Preprint Article Version 2 Preserved in Portico This version is not peer-reviewed

Use of Ecologically-and Evolutionary Relevant Transcriptomic Data to Infer Functions of Fungal Pathogen Gene Orthologs Essential for Limiting Fungal Stresses Caused by Interacting Host Plants and Bacteria

Version 1 : Received: 30 December 2020 / Approved: 31 December 2020 / Online: 31 December 2020 (09:10:15 CET)
Version 2 : Received: 24 February 2021 / Approved: 3 March 2021 / Online: 3 March 2021 (10:15:08 CET)

How to cite: Olsson, S.; Aron, O.; Li, H.; Li, Q.; Oest Hansen, B.; Tang, W.; Wang, Z.; Lu, G.; Zheng, W. Use of Ecologically-and Evolutionary Relevant Transcriptomic Data to Infer Functions of Fungal Pathogen Gene Orthologs Essential for Limiting Fungal Stresses Caused by Interacting Host Plants and Bacteria. Preprints 2020, 2020120773 (doi: 10.20944/preprints202012.0773.v2). Olsson, S.; Aron, O.; Li, H.; Li, Q.; Oest Hansen, B.; Tang, W.; Wang, Z.; Lu, G.; Zheng, W. Use of Ecologically-and Evolutionary Relevant Transcriptomic Data to Infer Functions of Fungal Pathogen Gene Orthologs Essential for Limiting Fungal Stresses Caused by Interacting Host Plants and Bacteria. Preprints 2020, 2020120773 (doi: 10.20944/preprints202012.0773.v2).

Abstract

Key genes needed for maintenance and growth for the two pathogens, Fusarium graminearum and Magnaporthe oryzae, were identified. These are genes that are induced in response to maintenance requirements (stress) and growth requirements. The processes involved are synthesizing arginine, synthesis of DNA-bases, nitric oxide synthesis needing arginine, autophagy, DNA synthesis, and DNA repair. A simplified regulatory network for these key genes for both organisms was constructed as a hypothesis for the work, and procedures previously developed to use sets of downloaded transcriptomic data were used to test hypotheses concerning what time under the course of infection of plants the key genes are expressed. The analysis shows that the transcription efforts (costs) to maintain the fungal cells (maintenance) are high before infection and during early infection. During the following biotrophic stage, maintenance activities drop, followed by a dramatic increase in the necrotrophic stage transition. Finally, in the necrotrophic stage, maintenance is again lower despite the high growth rate that can also cause stress. All identified genes' expressions behaved almost similar with an increased expression in the biotrophy-necrotrophy transition for both fungi except the DNA repair genes PARP/PARG that was not responding or absent (PARG) in the mainly clonal M. oryzae. This PARG expression pattern might indicate that M. oryzae is more subject to evolution by point mutations than F. graminearum, where sexual reproduction is frequent. The potential consequences of this in the development and the accelerated breakage of host species resistance in a Red Queen dynamics scenario are discussed. The analysis demonstrates the possibility of using large transcriptome datasets and co-regulations between key genes to test hypotheses. This technique's advantages complement molecular techniques that employ knockouts and over-expression of target genes to suggest that genes' roles are discussed.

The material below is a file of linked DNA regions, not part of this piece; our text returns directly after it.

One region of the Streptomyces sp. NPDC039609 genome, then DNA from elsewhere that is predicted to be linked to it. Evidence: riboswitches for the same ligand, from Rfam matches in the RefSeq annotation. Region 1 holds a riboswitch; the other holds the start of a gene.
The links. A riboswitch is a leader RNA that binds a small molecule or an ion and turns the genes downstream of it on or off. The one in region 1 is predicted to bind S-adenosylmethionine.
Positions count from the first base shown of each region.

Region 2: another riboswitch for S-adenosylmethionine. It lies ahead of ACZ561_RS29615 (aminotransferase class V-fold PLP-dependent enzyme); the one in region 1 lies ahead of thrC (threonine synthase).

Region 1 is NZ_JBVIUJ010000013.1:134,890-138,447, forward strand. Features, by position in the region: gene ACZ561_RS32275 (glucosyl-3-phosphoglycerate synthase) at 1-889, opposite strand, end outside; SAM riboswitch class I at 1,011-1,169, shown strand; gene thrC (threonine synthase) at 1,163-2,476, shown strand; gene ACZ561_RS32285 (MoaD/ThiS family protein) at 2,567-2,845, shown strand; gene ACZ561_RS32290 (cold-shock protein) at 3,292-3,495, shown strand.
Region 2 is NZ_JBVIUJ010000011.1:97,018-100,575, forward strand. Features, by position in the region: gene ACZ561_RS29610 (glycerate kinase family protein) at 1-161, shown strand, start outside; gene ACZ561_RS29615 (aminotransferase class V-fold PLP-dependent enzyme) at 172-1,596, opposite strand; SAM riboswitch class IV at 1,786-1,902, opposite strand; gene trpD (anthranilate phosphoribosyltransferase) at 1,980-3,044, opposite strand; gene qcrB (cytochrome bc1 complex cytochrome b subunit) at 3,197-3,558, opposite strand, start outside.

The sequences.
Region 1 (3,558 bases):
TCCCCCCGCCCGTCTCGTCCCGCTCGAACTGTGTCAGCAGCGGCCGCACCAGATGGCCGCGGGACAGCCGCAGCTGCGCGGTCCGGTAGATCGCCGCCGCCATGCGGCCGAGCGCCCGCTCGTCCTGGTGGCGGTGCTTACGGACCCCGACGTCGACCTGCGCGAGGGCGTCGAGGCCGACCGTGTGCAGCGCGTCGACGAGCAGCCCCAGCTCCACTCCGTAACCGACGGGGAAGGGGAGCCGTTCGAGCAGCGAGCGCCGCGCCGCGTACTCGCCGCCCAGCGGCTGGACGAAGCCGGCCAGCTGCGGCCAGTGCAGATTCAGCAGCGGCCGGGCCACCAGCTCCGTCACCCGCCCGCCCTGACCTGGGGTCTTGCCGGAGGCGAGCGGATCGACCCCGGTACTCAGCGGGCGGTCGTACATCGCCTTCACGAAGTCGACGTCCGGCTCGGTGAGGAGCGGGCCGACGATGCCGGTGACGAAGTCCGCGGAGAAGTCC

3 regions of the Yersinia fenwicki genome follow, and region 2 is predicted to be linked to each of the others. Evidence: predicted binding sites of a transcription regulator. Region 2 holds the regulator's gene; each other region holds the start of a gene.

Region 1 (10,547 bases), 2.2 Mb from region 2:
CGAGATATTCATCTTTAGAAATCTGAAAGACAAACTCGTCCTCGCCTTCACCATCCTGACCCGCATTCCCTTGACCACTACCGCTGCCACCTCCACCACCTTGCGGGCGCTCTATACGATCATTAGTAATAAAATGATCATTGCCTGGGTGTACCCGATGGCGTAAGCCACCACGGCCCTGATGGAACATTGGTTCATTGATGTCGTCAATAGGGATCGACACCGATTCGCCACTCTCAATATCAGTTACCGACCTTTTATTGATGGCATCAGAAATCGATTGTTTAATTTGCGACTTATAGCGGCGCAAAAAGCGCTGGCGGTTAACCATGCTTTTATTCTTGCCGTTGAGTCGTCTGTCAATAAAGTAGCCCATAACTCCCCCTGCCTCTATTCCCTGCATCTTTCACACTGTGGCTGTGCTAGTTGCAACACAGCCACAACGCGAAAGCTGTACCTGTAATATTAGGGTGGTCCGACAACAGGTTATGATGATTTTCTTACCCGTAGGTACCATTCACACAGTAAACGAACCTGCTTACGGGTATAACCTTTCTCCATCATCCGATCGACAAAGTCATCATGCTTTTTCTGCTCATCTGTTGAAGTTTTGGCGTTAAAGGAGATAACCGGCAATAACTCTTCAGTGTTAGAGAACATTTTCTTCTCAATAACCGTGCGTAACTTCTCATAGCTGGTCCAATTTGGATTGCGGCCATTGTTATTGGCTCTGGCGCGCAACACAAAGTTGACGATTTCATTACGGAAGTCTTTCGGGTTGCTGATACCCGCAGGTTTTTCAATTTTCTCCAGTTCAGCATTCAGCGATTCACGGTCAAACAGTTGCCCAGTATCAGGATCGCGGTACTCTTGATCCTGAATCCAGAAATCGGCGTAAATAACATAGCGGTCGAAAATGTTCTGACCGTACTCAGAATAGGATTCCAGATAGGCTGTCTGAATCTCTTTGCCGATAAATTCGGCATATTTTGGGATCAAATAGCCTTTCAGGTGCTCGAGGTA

Subject Areas

secondary data analysis; PARP/PARG; transcriptomics; biotrophy-necrotrophy transition

Comments (1)

Comment 1
Received: 3 March 2021
Commenter: Stefan Olsson
Commenter's Conflict of Interests: Author
Comment: Figures have been changed in response to reviewers suggestions. The English grammar has been corrected and we now consequently use British English. The model Figure in the Conclusion has been expanded to also include gene name abbreviations so as to show response profiles of the individual gene types.
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